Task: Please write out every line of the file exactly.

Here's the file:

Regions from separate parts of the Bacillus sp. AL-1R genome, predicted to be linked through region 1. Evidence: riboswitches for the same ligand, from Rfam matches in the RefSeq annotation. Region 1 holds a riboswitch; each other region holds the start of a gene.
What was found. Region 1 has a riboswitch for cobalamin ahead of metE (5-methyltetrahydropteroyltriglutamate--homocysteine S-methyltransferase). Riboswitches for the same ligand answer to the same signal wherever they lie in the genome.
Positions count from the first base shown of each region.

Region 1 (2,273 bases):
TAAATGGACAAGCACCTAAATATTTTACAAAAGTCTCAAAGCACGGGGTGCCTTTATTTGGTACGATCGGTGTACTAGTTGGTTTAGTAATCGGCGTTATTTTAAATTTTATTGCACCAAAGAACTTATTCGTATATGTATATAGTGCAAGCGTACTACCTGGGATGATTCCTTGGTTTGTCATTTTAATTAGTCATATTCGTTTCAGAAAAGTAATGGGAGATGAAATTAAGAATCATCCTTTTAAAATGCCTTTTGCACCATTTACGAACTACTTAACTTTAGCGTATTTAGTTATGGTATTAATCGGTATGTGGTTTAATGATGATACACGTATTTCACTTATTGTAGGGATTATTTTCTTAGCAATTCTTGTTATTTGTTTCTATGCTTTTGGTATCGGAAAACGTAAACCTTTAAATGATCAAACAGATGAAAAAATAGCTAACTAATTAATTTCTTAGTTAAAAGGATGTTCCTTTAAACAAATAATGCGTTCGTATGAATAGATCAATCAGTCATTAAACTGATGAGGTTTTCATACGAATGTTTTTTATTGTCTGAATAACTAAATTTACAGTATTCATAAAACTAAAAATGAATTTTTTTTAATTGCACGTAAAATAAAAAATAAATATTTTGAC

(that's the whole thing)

Regions from separate parts of the Bacillus sp. AL-1R genome, predicted to be linked through region 1. Evidence: riboswitches for the same ligand, from Rfam matches in the RefSeq annotation. Region 1 holds a riboswitch; each other region holds the start of a gene.
What was found. Region 1 has a riboswitch for cobalamin ahead of metE (5-methyltetrahydropteroyltriglutamate--homocysteine S-methyltransferase). Riboswitches for the same ligand answer to the same signal wherever they lie in the genome.
Positions count from the first base shown of each region.

Region 1 (2,273 bases):
TAAATGGACAAGCACCTAAATATTTTACAAAAGTCTCAAAGCACGGGGTGCCTTTATTTGGTACGATCGGTGTACTAGTTGGTTTAGTAATCGGCGTTATTTTAAATTTTATTGCACCAAAGAACTTATTCGTATATGTATATAGTGCAAGCGTACTACCTGGGATGATTCCTTGGTTTGTCATTTTAATTAGTCATATTCGTTTCAGAAAAGTAATGGGAGATGAAATTAAGAATCATCCTTTTAAAATGCCTTTTGCACCATTTACGAACTACTTAACTTTAGCGTATTTAGTTATGGTATTAATCGGTATGTGGTTTAATGATGATACACGTATTTCACTTATTGTAGGGATTATTTTCTTAGCAATTCTTGTTATTTGTTTCTATGCTTTTGGTATCGGAAAACGTAAACCTTTAAATGATCAAACAGATGAAAAAATAGCTAACTAATTAATTTCTTAGTTAAAAGGATGTTCCTTTAAACAAATAATGCGTTCGTATGAATAGATCAATCAGTCATTAAACTGATGAGGTTTTCATACGAATGTTTTTTATTGTCTGAATAACTAAATTTACAGTATTCATAAAACTAAAAATGAATTTTTTTTAATTGCACGTAAAATAAAAAATAAATATTTTGAC